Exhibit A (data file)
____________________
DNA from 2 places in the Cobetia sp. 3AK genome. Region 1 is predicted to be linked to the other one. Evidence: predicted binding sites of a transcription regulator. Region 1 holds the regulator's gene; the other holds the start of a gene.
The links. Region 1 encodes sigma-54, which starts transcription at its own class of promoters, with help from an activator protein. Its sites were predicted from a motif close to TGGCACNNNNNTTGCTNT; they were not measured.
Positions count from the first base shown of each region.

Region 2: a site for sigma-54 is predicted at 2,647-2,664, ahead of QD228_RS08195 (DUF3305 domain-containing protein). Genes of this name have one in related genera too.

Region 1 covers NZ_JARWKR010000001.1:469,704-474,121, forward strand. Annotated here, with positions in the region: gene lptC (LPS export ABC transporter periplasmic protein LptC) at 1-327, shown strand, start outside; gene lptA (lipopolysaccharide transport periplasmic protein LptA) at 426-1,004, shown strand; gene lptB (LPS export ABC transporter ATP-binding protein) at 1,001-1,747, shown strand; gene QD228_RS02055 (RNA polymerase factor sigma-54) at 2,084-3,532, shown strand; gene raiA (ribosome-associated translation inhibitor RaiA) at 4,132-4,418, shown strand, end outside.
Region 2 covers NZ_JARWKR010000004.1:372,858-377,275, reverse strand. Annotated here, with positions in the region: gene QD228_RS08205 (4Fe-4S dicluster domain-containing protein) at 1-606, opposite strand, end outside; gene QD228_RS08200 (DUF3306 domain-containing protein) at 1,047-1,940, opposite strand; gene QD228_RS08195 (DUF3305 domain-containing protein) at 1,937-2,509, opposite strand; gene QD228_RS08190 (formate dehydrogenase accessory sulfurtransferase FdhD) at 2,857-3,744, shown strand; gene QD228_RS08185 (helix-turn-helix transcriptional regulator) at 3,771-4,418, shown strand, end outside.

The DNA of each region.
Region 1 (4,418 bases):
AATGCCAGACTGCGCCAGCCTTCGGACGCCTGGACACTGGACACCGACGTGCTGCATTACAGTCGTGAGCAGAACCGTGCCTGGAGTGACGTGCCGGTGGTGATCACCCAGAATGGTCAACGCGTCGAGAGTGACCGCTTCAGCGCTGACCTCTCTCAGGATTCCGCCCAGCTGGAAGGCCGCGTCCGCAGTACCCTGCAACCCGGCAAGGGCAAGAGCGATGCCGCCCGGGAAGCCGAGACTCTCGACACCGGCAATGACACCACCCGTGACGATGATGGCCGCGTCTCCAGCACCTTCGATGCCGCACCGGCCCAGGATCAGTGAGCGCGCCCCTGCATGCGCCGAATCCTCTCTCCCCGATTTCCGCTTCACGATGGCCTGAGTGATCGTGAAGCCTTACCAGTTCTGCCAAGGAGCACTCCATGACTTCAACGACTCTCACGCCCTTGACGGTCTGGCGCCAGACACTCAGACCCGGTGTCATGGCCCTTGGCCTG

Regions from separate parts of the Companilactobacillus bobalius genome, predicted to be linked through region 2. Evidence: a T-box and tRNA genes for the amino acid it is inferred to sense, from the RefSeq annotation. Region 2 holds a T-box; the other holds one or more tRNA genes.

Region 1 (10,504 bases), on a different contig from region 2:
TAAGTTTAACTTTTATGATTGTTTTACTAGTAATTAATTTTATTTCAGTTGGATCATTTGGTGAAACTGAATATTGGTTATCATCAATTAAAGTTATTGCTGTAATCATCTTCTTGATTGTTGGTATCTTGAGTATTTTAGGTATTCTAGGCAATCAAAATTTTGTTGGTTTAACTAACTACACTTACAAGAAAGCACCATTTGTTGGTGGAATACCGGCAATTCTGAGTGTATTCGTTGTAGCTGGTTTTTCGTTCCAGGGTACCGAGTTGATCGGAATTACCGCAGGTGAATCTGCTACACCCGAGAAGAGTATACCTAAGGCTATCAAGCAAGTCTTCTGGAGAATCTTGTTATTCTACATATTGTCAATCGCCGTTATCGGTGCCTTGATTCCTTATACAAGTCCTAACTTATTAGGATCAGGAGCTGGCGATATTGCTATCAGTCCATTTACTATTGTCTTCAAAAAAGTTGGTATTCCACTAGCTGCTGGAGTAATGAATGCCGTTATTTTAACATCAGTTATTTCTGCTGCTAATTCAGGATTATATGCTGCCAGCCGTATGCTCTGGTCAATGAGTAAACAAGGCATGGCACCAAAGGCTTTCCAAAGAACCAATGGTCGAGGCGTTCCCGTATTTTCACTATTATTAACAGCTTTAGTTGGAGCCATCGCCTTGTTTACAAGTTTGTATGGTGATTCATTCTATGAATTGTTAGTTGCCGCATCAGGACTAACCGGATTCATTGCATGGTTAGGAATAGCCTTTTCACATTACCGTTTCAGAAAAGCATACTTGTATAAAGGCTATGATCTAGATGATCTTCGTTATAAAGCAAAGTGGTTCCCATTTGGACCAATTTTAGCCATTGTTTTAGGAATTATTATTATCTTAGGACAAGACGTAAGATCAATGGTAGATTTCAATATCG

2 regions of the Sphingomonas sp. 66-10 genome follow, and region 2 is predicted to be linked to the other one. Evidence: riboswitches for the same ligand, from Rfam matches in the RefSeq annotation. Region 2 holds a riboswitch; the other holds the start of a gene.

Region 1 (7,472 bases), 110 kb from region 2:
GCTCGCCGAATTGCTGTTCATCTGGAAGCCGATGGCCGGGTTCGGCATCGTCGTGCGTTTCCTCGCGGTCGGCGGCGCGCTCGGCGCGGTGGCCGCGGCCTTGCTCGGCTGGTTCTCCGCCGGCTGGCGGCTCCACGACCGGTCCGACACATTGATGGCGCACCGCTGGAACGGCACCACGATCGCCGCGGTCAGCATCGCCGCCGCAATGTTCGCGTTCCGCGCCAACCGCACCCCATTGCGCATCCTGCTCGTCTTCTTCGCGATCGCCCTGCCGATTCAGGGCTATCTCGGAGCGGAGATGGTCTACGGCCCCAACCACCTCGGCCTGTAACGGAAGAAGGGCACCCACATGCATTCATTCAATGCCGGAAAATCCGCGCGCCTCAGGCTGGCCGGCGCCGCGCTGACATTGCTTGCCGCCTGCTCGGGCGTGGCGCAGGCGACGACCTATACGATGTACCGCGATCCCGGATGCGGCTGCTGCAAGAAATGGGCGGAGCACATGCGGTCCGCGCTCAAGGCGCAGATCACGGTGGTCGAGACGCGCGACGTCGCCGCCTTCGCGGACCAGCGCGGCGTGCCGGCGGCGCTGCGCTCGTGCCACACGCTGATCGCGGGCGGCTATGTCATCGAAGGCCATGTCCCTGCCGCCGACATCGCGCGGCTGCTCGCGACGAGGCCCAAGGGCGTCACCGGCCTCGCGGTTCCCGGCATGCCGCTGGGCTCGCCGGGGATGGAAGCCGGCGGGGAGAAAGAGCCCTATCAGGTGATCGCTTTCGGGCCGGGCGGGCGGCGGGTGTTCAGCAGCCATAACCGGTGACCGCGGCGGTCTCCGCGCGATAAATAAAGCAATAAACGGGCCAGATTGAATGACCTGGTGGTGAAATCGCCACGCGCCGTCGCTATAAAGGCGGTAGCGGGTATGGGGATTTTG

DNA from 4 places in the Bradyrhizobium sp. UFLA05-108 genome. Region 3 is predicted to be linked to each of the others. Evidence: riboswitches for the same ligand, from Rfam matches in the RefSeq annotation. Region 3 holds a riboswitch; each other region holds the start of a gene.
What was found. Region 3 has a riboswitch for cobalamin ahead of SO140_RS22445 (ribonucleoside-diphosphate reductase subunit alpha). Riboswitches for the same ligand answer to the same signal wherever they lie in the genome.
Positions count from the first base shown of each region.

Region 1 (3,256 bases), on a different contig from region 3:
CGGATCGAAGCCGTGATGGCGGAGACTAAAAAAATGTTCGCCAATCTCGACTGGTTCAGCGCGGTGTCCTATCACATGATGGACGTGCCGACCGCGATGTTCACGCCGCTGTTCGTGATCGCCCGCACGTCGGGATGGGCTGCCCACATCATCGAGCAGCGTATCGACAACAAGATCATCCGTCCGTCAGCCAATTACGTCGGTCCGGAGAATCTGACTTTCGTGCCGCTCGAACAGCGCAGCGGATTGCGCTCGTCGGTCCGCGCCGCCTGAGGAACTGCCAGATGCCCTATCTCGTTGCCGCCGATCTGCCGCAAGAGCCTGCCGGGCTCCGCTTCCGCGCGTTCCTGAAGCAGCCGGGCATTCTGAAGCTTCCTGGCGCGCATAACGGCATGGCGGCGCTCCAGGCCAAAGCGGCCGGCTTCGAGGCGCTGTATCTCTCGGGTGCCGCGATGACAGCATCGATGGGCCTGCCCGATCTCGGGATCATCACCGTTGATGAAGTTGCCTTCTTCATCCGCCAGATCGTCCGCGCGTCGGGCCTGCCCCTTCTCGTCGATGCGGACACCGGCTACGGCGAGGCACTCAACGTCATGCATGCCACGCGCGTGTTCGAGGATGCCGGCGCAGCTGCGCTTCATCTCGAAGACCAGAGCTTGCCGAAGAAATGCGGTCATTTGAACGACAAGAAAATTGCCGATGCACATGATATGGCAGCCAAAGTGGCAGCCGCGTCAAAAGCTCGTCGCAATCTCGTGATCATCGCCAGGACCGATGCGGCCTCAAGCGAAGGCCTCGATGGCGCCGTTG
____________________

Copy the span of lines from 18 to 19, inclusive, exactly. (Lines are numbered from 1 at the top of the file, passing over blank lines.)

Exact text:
Positions count from the first base shown of each region.

Region 1 (3,256 bases), on a different contig from region 3: